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Dominican Republic.

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Uploaded on May 27, 2010

Introducing Dominican Republic

The Dominican Republic (DR) is a land of contrasts -- the physical kind, like the highest peak and the lowest point in the Caribbean, and the more metaphorical kind, like that between the urban street life of Santo Domingo and the rural villages only a short drive away. Santo Domingo, or 'La Capital' as it's typically called, is to Dominicans what New York is to Americans, a collage of cultures; or what Havana is to Cubans, a vibrant beating heart that fuels the entire country. It's also a living museum, offering the sight of New World firsts scattered around the charming cobblestone streets of the Zona Colonial.
The DR is also famous for the large all-inclusive resorts that dominate much of the country's prime beachfront real estate. However, the result is less like the high-rise congestion of Cancun or Miami and more like low-slung retirement communities, albeit ones populated by families, couples and singles of all ages looking for a hassle-free holiday. Beyond the gated luxury enclaves, the roads lead inland past vast sugar plantations and through small villages. To get away from the get-away, travelers head to the Península de Samaná, where the European vibe is as strong as an espresso, and where escape is the operative word. Cabarete on the North Coast has winds which draw adrenaline junkies from around the world. And for the anti-Caribbean experience head to the popular mountain retreats of Jarabacoa and Constanza -- places where bathing suits are out and sweaters are in.Two colonies grew on Hispaniola, one Spanish and the other French. Both brought thousands of African slaves to work the land. In 1804, after a 70-year struggle, the French colony gained independence. Haiti, the Taíno name for the island, was the first majority-black republic in the New World.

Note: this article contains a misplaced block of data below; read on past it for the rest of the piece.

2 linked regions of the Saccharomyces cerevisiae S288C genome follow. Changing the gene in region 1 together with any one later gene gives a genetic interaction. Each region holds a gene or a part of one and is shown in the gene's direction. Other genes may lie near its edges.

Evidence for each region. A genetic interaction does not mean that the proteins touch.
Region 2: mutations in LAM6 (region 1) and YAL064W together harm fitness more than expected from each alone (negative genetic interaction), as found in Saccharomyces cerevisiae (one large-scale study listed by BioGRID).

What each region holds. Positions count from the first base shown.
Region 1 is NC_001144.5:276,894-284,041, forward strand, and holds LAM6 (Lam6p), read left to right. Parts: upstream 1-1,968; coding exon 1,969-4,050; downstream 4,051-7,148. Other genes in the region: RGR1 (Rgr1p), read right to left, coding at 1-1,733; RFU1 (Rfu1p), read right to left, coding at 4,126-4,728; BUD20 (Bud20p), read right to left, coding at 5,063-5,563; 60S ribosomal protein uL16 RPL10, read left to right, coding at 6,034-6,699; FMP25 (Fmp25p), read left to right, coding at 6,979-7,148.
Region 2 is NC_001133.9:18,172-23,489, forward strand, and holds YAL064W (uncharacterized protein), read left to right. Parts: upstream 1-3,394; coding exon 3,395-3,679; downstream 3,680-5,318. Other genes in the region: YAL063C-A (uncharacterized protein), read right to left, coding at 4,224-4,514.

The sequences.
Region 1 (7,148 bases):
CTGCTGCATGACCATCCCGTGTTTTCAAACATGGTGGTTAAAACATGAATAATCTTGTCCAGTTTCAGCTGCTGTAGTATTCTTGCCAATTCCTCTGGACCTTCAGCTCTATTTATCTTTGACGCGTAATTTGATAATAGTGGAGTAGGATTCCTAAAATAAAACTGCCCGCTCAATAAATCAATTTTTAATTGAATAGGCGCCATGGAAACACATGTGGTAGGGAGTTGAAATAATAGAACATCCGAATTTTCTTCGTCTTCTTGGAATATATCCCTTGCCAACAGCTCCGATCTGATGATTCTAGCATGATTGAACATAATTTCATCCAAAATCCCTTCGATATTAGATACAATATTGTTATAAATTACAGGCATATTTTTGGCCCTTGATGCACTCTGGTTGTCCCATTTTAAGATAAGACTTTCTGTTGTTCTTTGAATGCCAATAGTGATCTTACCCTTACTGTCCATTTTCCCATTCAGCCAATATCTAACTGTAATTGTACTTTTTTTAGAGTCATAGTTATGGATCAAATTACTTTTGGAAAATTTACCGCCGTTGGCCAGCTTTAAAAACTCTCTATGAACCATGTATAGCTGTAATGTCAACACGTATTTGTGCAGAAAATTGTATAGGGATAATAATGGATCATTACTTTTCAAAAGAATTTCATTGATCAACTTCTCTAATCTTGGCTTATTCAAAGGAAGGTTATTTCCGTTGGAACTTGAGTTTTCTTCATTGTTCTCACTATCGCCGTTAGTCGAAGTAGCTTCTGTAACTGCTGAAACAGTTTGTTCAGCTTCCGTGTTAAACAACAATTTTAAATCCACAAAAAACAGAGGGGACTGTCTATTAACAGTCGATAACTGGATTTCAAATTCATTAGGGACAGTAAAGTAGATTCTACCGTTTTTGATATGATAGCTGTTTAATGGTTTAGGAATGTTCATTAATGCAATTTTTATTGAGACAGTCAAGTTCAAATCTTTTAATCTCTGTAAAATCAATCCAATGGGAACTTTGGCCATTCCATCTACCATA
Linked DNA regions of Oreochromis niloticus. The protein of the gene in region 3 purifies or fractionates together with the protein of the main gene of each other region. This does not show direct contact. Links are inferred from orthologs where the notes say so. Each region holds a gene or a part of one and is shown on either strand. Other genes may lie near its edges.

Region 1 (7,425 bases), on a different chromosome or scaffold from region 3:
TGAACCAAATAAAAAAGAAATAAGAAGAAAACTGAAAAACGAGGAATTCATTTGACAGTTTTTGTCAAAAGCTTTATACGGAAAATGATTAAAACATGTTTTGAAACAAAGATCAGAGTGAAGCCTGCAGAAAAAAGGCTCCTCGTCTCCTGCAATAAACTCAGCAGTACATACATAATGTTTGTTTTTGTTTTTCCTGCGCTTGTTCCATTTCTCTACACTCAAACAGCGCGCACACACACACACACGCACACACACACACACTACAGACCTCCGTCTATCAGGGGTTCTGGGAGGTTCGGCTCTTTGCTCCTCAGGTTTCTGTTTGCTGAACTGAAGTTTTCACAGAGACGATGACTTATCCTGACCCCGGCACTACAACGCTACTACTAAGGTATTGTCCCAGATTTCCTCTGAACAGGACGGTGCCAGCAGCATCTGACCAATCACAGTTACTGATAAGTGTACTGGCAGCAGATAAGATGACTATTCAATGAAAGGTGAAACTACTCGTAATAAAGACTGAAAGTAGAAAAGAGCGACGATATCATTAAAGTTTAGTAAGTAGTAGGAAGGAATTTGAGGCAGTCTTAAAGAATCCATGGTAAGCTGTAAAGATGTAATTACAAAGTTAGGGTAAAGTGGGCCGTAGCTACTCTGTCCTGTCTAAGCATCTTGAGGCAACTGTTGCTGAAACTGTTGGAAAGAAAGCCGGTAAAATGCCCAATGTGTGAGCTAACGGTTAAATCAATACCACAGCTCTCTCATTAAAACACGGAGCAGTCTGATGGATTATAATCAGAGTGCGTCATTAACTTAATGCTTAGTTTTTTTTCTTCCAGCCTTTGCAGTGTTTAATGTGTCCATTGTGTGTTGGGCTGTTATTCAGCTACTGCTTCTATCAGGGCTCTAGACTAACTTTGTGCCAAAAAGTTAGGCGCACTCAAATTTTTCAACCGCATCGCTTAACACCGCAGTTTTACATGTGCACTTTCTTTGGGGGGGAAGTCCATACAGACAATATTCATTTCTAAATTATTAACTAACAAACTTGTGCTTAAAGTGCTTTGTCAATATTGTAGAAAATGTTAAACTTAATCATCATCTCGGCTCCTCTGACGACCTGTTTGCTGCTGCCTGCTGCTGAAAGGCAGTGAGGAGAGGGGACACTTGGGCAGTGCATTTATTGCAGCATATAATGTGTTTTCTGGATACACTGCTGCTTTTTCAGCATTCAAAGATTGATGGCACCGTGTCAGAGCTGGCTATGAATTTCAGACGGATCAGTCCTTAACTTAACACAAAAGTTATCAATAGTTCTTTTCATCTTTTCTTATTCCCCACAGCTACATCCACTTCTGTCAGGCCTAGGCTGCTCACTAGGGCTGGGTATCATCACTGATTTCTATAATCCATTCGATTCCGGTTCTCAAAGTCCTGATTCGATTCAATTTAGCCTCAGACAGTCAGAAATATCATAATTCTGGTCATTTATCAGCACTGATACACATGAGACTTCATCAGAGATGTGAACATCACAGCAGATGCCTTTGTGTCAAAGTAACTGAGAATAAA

In 1821 colonists in Santo Domingo declared their independence from Spain. Haiti, which had long aspired to unify the island, promptly invaded its neighbor and occupied it for more than two decades. But Dominicans never accepted Haitian rule and on February 27, 1844, Juan Pablo Duarte -- considered the father of the country -- led a bloodless coup and reclaimed Dominican autonomy. Fearing an invasion and still feeling threatened by Haiti in 1861, the Dominican Republic once again submitted to Spanish rule. But ordinary Dominicans did not support the move and, after four years of armed resistance, succeeded in expelling Spanish troops in what is known as the War of Restoration . (Restauración is a common street name throughout the DR, and there are a number of monuments to the war, including a prominent one in Santiago.) On March 3, 1865, the Queen of Spain signed a decree annulling the annexation and withdrew her soldiers from the island.
The young country endured one disreputable caudillo (military leader) after the other. In 1916 US President Woodrow Wilson sent the marines to the Dominican Republic, ostensibly to quell a coup attempt, but they ended up occupying the country for eight years. Though imperialistic, this occupation succeeded in stabilizing the DR.

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